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Shelby’s Folly: Why Shuttering the Ex-Im Bank Was Among the Dumbest Political Moves Ever

Today marks the anniversary of one of the dumbest moves ever made by political zealots in Congress.  Last year, a misguided minority of House Republicans succeeded in shutting down the Export-Import Bank, making America the only major trading nation without a functioning export credit agency.  James Madison warned about the mischiefs of faction in Federalist Number 10, and unilaterally disarming America’s export machine is precisely the sort of foolishness he had in mind.  Fortunately, a bipartisan majority of 313 Representatives and 67 Senators defeated the ideologues in December and Ex-Im is now back in business.

Except for this: Senator Richard Shelby (R-AL), Chairman of the Senate Banking Committee, is refusing to let his committee confirm a third appointee to Ex-Im’s board — which means it lacks the quorum needed to approve financing for deals worth more than $10 million.  Shelby calls Ex-Im financing “corporate welfare” even though the agency doesn’t spend a cent of taxpayer money and in fact makes a profit each year off of the fees it charges foreign customers for using its services.  The main reason Ex-Im exists is to help private lenders finance export deals with countries that have high risk profiles in places like Africa and Latin America.

Apparently nobody has told Senator Shelby that there are 85 export credit agencies operating around the world, and that without such an agency in Washington to level the playing field, thousands of American companies would be hard-pressed to compete in foreign markets.  China commits at least ten times as much money as the U.S. does to helping its companies sell abroad, and its export credit agencies function with far fewer constraints than America’s does.  That is one reason why the U.S. had a trade deficit of $60 billion in May — an imbalance that is cutting a full percentage point off the nation’s economic growth rate.

Senator Shelby’s refusal to let Ex-Im function is hurting his home state.  Since 2011, the Export-Import Bank has enabled five dozen Alabama companies to sell an average of $100 million in goods abroad each year.  If it is assumed that every $50,000 in sales supports one job, then deals backed by Ex-Im sustain 2,000 jobs in the Cotton State.  And that’s not even counting the indirect jobs Ex-Im helps preserve.  For instance, United Launch Alliance employs a thousand workers in Decatur assembling rockets for launching satellites, and the company has stated its future survival depends in part on winning contracts to launch commercial satellites.  International sales of commercial satellites typically depend on export financing.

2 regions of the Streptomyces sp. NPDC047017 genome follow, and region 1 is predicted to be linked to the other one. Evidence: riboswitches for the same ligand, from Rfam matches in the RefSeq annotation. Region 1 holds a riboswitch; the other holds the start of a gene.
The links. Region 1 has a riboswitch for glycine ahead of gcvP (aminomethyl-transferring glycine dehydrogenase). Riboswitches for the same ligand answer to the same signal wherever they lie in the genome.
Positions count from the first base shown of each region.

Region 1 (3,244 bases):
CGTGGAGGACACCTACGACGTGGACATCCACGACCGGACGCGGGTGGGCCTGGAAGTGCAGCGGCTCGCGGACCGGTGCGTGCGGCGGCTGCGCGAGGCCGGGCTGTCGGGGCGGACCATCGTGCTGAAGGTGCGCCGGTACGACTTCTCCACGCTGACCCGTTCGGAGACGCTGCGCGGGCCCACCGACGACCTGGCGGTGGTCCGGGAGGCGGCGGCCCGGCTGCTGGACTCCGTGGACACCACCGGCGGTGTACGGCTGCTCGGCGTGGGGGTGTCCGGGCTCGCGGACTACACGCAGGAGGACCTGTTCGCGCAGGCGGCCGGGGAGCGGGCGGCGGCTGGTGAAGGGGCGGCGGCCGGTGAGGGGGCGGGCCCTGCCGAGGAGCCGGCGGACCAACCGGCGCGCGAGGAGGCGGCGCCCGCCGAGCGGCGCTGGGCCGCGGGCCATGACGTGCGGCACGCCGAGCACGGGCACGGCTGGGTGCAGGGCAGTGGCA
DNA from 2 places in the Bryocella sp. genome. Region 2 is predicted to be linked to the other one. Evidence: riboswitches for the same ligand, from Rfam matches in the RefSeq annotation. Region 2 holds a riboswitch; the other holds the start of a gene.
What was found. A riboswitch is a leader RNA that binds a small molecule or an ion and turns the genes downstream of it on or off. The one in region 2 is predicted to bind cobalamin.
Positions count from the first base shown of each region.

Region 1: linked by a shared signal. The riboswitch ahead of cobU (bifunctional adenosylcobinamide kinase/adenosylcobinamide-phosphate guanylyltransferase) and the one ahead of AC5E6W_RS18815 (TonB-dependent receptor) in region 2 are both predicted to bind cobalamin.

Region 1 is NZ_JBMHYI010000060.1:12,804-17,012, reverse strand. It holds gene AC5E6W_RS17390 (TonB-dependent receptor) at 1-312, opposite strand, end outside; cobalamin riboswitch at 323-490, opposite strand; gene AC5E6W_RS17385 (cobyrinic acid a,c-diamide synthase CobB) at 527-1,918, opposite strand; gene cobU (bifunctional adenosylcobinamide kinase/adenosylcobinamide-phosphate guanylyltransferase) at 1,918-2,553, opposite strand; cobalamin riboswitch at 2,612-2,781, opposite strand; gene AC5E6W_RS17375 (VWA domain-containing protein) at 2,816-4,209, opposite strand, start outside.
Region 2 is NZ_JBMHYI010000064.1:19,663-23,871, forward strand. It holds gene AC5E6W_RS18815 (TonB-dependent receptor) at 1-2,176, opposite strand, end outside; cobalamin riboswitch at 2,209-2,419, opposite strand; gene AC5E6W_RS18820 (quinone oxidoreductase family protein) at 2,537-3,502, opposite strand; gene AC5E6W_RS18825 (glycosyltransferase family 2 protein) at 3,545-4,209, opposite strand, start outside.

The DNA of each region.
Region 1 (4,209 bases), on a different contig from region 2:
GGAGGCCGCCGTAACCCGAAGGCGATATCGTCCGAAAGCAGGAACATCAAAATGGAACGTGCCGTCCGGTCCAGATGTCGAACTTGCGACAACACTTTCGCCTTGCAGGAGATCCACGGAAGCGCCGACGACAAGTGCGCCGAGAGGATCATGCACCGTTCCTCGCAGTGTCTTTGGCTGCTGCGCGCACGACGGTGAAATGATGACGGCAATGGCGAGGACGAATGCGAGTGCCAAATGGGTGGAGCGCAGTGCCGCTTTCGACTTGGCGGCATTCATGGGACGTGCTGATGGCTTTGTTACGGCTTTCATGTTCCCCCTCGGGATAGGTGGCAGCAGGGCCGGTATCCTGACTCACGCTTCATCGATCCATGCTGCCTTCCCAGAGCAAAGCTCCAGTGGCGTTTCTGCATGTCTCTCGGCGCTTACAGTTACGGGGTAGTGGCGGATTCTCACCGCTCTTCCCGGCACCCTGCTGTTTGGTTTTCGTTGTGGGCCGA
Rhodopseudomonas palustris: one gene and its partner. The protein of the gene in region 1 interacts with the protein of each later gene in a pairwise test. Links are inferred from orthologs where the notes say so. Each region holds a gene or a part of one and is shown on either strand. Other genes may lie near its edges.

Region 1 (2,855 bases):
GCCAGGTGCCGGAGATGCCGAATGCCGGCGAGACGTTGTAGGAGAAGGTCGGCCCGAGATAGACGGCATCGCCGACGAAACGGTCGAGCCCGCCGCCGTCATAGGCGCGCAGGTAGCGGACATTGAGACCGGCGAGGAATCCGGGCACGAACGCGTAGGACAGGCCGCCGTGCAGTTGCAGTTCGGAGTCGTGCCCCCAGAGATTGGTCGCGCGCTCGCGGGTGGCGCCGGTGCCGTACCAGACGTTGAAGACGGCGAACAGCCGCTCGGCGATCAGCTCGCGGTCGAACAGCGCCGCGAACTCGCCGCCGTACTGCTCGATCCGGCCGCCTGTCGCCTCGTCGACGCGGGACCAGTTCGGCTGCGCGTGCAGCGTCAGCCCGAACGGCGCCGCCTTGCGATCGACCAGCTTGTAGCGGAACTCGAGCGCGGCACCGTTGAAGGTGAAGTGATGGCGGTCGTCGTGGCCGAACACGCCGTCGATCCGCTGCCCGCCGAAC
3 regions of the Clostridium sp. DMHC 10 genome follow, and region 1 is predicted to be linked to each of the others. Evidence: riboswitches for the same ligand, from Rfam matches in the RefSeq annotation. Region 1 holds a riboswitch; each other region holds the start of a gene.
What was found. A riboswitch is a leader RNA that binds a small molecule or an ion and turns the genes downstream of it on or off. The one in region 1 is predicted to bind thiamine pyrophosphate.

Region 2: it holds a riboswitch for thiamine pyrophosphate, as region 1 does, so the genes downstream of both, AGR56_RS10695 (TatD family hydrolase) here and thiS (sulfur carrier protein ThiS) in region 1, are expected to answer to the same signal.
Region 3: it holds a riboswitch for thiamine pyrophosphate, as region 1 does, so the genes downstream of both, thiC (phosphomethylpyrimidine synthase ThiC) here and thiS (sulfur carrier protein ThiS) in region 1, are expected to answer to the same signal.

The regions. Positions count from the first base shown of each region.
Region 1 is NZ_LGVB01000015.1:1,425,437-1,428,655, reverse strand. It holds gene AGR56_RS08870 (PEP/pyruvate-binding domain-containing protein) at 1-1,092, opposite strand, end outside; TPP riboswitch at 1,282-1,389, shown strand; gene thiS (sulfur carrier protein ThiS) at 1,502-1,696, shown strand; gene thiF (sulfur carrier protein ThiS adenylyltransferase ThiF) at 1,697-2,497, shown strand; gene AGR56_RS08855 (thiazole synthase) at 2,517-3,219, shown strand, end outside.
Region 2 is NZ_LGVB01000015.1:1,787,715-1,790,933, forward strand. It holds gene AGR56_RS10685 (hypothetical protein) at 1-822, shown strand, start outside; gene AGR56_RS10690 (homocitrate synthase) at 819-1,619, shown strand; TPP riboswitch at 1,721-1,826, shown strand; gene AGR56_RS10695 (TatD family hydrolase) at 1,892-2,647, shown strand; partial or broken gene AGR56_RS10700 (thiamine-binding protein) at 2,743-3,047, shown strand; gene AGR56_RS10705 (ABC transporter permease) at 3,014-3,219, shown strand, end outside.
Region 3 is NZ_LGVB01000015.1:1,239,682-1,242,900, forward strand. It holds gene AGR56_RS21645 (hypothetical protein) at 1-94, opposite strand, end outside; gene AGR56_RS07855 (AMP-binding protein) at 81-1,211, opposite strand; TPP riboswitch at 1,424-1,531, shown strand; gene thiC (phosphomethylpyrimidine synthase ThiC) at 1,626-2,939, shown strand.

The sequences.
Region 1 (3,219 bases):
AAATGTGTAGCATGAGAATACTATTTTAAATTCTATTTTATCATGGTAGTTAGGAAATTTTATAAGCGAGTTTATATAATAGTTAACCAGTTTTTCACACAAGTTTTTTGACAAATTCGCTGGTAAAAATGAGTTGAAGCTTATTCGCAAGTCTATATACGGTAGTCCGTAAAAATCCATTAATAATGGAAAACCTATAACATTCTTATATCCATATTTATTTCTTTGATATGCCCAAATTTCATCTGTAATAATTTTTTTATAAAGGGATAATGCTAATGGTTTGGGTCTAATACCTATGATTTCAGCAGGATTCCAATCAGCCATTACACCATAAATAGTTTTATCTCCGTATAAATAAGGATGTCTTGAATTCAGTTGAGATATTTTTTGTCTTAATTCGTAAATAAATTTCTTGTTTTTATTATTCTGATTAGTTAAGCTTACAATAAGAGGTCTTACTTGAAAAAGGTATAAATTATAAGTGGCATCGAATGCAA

Beyond that, numerous companies in Alabama supply parts and services to major exporters outside the state such as Boeing, Caterpillar and General Electric.  Each of these companies generates most of its sales overseas, so if they are impeded in selling goods into foreign markets by lack of financing and credit guarantees for their customers to balance the offerings of offshore competitors, then many jobs in Alabama would be at risk.  It is no small matter for a country like Ethiopia or Pakistan to finance the import of Caterpillar vehicles, some of which sell for $5 million; if the government of China or Japan is offering financial guarantees and Washington is not, foreign customers won’t buy American.

It is estimated that the U.S. is losing $50 million in trade every day that Ex-Im is not fully functional.  To put that in concrete terms, the U.S. trade deficit probably would have been less than $60 billion in May if Chairman Shelby had allowed his committee to confirm a third member to the Ex-Im board.  So the Senator’s maneuver is costing America a lot of jobs.  Donald Trump may not be right about everything, but it is hard to argue with his call to do more for America’s workers by getting serious about trade.  Senator Shelby could help that cause by allowing America’s only export credit agency to do its job.

This article originally appeared in the Lexington Institute’s LexNext blog

Image: Airbus